Again, my apologies for a lack of blog entries lately. I have lots of topics on my whiteboard here for when I feel that I can resume a normal blogging schedule, but that might not be for a while because there’s still so much going on here in the aftermath of Dad’s death. Just as a quick update on that, I had blogged earlier that the preliminary cause of Dad’s death was determined to be a stomach aneurysm, but when we got his death certificate shortly after that, the cause of death there was listed as blood clots in his lungs. Complicating matters is the fact that the coroner’s report is still not done yet, even though Dad was cremated two weeks ago; this doesn’t seem logical to me, but I’m guessing that this is just one of those things where I’m basing things on what I’ve seen on television dramas like Law and Order: Special Victims Unit and not on any real-life experience.
As a lead-in to what I’m about to say, and at the risk of sounding like I would dare to brag about something like this, when the actual medical emergency hit on the 23rd, I clicked over into Crisis Mode, that rare state I achieve where I manage to stop being absent-minded, stop screwing the small and big things up, take charge and do a damn good job of it. Just like I was the one to get the family out of the house and call 911 and all that when we had the fire here in 2001, I was the one to call 911 when we needed to, I got the paramedics and others marshalled through the house, called Heather and Mark, coordinated everything, and drove behind the ambulance that took Dad to the hospital. After we were told of his death, I likewise got the family banded together and helped everyone piece together all of the things we needed to take care of.
With the fire, though, there came a point where I could switch out of Crisis Mode, and that was fairly soon in the process. Once the family was huddled together in the van in front of our house and the fire rigs were getting the blaze under control, I could afford to relax a little, in part because the family was safe and secure (and that was all that really mattered at that point), and in part because when it came to the upper-level planning stuff, those were things that Dad had to take care of, and he was quite capable of taking care of them. This is different, though; Dad’s not here, and even though Mom has to take care of the upper-level things, she needs to rely a lot on Heather and Mark and myself to take care of them. We’re far enough along in the process here to know that we don’t have to worry about anyone swooping in and kicking us out of the house or any of that, at least for a good long while, but at the same time there are still an awful lot of unresolved questions and a tremendous amount of business to take care of. I’m not feeling the same panic I was feeling in the hours before and after Dad’s death, but at the same time it feels like I haven’t really gotten out of Crisis Mode yet.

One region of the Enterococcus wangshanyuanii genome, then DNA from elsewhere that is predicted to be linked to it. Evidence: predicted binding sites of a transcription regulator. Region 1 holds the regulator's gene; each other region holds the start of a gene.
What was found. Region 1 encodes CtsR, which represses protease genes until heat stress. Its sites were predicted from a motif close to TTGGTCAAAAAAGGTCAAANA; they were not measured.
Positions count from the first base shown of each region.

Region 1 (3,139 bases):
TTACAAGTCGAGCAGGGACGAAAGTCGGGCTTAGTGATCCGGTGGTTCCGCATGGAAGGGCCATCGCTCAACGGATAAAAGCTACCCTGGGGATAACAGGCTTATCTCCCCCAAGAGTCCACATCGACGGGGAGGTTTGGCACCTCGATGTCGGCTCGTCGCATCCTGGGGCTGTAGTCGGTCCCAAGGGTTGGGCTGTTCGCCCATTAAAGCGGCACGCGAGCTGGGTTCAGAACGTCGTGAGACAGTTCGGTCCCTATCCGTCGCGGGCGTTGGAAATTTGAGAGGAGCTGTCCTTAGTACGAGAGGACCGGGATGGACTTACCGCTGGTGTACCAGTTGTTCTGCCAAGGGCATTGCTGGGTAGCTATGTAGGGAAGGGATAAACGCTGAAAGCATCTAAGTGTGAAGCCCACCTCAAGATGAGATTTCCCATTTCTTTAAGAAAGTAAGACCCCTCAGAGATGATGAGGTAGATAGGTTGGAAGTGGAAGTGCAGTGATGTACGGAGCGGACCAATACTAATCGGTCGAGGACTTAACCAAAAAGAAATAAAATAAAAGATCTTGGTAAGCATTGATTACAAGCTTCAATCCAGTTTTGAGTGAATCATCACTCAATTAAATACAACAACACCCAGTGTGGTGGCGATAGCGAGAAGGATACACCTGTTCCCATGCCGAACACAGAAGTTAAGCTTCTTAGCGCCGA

The two things that have gotten me through here are writing (for myself) and food. Writing isn’t an issue here, but I’ve been off-diet for a while now — I tried going back on-diet last week but my heart wasn’t in it, and with both Dad’s birthday and mine this week I don’t think now is the right time to get back on it — but at the same time I haven’t been taking good care of myself. Granted, there are far worse things I can do to my body than eat bad foods (and don’t think I haven’t been tempted to do some of them), but I feel like there’s an underlying problem with me still being unable to get out of Crisis Mode here. I really don’t know what to do here, and in a lot of ways I’m worried about relaxing too much because, as I said, there is still a lot of work to do. Still, I don’t feel that good about myself right now, and I don’t know what to do to fix that.